Omega 3 benefits that may just surprise you...

The Good Life Letter 
12th September 2010

  • Who says omega-3 doesn't prevent heart
  • Discover how bad research conclusions can
    make the headlines
  • How you can help avoid heart disease and the REAL omega 3 health benefits

Breakfast the other morning was disturbed by a heavy thud
as my jaw hit the table.

Did you know that some crackpot researchers in the
Netherlands, of all places, have just published a paper
saying that omega-3 oils don't prevent heart disease and that the omega 3 health benefits we all thought were true actually aren't.

What?! How can this be?

For the past 40 or so years, every other medical and
scientific report extols the virtues of these compounds.
The American Heart Association even went as far as
saying that everyone should eat two meals per week
containing oily fish to prevent the growing incidence of
heart attacks.

Why then should this report be spoiling my breakfast?

I couldn't believe what I was reading, and had to re-read
it several times just to make sure.

As far as plot twists go, this was as shocking as that bit in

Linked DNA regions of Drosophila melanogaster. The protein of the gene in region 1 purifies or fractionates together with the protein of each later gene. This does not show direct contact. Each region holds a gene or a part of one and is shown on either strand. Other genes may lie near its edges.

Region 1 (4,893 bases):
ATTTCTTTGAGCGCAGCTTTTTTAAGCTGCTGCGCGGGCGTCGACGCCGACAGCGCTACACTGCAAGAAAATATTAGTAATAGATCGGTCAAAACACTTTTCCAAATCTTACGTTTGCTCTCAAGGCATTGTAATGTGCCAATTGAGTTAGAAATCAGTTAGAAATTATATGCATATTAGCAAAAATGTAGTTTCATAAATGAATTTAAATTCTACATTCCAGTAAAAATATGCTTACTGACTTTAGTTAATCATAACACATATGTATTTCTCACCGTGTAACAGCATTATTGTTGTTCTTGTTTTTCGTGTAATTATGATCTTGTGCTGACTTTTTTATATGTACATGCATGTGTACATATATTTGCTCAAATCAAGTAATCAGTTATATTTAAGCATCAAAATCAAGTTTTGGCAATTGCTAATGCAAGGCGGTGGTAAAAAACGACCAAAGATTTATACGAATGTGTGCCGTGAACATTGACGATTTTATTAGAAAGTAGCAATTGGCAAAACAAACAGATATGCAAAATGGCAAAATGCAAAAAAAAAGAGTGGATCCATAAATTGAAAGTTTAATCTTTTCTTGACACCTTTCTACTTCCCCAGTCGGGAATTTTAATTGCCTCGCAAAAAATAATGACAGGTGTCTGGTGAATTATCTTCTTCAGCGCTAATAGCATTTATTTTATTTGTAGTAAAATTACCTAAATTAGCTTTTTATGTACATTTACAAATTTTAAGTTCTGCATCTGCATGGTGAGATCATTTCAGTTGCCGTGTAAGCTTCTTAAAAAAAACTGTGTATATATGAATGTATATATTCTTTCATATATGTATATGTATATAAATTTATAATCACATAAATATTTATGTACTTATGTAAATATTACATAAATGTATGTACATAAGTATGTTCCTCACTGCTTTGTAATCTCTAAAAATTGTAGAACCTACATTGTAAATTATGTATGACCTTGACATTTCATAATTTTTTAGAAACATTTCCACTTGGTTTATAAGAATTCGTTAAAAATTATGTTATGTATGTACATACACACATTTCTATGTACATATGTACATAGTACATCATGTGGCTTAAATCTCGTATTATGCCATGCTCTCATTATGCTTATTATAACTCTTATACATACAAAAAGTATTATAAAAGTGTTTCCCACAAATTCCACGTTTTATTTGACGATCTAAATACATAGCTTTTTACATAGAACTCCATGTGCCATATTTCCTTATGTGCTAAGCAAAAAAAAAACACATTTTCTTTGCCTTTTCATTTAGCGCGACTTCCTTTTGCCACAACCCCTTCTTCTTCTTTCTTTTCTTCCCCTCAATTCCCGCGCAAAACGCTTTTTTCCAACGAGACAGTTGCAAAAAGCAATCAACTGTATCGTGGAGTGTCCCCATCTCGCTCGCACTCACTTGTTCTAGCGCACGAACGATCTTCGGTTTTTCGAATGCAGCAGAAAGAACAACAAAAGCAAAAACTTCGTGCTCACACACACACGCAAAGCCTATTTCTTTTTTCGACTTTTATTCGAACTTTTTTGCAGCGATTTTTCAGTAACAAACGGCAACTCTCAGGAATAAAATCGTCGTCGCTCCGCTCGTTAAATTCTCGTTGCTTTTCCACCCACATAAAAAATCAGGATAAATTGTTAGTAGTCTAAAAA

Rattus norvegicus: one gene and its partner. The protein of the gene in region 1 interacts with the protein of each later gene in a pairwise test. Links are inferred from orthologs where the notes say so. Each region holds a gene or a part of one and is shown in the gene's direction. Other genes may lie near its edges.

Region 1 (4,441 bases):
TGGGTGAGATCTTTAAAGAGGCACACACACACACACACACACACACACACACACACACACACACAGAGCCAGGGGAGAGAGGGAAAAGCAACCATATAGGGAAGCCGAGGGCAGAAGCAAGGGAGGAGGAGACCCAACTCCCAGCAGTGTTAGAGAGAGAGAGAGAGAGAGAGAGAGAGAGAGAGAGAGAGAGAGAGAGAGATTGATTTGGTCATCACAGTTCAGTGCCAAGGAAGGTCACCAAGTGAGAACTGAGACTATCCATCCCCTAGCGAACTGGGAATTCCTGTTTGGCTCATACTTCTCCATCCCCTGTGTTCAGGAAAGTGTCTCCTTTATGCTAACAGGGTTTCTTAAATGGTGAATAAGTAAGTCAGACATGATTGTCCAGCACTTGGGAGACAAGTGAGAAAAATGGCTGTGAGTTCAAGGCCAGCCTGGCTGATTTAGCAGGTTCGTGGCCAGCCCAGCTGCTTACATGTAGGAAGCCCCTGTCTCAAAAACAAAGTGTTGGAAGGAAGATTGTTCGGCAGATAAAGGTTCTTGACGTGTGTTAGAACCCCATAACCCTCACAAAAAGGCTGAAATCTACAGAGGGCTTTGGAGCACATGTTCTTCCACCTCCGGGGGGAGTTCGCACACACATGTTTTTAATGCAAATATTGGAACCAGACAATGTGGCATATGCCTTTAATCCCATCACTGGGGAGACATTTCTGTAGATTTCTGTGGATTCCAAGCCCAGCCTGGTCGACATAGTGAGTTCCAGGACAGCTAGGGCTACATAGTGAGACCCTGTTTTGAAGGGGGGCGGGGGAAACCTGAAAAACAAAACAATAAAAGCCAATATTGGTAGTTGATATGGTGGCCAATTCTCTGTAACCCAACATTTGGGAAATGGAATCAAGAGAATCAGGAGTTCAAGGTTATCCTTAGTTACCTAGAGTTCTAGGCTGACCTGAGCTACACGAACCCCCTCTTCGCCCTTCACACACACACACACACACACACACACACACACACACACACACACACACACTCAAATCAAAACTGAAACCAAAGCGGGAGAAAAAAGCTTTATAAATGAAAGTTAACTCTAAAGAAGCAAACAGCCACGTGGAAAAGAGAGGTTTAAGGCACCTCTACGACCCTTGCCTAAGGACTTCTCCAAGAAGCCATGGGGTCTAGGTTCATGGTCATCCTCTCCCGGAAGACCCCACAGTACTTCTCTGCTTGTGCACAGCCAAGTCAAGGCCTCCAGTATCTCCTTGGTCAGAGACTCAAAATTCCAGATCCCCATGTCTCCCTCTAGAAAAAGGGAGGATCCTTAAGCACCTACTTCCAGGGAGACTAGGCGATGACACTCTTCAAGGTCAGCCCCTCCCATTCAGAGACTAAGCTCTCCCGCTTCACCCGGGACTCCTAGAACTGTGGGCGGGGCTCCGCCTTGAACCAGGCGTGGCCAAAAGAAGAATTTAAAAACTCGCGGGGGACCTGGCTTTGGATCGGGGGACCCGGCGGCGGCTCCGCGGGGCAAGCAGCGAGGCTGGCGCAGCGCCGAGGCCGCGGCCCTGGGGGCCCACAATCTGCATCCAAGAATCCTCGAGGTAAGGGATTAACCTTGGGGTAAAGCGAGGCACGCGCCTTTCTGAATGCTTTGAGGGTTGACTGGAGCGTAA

the film: "The Crying Game." You know, when the hero
discovers, just as they get into bed together, that the 'girl'
he has been obsessing about is in fact a bloke.

Anyway, it appears our Dutch friends had been looking to
see if omega-3 enriched diets could help prevent
cardiovascular problems re-occurring in patients who had
already suffered a heart attack.

Their study involved getting the group to take a spoonful
of omega-3 enriched margarine 4 times a day. Over the
next three years they found that there was no difference
in the study group compared to a control group.

Their conclusion states "those who boosted their omega-3
intake had the same risk of a second heart attack as those
who did not supplement their diet with added omega-3s".

This has to be wrong.  There had to be a flaw in their

The reasons why they got it wrong....

This really put the 'natural' cat among the 'medical'